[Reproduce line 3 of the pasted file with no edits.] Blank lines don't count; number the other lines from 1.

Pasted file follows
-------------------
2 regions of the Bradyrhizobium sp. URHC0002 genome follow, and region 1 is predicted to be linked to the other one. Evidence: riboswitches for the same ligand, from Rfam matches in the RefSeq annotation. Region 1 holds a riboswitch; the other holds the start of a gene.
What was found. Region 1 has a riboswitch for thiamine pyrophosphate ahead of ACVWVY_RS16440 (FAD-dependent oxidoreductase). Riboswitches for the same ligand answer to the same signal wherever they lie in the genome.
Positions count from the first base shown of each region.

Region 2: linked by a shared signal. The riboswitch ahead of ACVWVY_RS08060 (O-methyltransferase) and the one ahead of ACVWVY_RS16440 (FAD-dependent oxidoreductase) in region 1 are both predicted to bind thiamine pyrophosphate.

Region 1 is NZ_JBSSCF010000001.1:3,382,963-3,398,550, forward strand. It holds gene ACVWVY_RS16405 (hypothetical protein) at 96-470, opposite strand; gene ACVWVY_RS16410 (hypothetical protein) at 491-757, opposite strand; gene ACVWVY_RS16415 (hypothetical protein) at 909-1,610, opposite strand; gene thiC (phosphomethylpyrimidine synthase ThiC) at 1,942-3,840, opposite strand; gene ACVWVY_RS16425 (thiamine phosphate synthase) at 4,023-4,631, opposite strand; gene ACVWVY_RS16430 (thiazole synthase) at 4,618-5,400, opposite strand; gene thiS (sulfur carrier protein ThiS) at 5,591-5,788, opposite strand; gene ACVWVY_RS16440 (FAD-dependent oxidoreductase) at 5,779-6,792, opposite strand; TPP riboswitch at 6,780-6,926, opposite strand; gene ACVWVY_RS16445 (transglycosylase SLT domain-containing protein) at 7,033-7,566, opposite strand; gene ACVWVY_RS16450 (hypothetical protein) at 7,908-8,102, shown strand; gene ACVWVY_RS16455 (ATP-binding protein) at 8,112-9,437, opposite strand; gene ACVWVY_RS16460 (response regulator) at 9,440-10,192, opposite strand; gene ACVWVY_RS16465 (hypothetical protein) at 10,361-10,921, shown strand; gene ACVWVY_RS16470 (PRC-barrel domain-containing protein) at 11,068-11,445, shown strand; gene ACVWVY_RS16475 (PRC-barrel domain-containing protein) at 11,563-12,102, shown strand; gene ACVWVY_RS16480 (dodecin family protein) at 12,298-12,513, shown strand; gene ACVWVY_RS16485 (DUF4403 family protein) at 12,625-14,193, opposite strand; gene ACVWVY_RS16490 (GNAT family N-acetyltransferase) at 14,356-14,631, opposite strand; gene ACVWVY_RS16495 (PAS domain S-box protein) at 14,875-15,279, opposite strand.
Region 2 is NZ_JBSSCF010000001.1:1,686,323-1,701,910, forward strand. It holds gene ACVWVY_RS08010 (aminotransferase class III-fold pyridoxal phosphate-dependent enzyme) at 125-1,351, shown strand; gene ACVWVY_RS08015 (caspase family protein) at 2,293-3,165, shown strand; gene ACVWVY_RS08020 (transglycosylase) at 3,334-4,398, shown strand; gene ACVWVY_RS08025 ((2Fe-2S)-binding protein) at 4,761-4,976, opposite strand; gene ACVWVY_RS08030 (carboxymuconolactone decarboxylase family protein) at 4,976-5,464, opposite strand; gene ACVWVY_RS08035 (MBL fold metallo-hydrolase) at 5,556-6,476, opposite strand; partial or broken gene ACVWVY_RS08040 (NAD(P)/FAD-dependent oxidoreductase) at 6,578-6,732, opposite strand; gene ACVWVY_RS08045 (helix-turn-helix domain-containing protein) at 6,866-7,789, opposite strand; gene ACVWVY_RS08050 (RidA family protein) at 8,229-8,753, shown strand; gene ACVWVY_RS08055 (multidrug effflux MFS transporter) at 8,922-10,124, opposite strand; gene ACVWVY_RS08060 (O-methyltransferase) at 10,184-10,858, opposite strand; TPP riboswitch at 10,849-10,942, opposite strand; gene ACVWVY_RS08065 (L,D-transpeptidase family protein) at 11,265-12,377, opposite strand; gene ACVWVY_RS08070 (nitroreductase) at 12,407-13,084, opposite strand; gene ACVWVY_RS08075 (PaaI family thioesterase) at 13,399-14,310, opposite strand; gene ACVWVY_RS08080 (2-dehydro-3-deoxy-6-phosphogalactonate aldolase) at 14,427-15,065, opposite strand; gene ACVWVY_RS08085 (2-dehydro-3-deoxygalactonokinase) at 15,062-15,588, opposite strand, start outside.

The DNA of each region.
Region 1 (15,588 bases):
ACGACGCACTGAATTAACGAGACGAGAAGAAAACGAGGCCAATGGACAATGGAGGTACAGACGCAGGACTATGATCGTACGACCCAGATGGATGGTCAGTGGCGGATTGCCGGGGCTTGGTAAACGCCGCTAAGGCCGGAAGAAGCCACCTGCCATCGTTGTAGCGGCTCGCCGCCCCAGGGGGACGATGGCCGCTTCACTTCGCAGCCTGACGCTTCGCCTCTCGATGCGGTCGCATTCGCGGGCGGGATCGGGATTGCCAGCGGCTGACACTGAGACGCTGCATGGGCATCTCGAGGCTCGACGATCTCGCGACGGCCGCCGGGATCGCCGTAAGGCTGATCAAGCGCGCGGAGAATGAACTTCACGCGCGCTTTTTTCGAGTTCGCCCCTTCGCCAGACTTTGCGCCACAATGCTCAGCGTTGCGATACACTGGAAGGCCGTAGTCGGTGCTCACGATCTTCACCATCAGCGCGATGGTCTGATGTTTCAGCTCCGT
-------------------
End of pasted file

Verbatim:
Positions count from the first base shown of each region.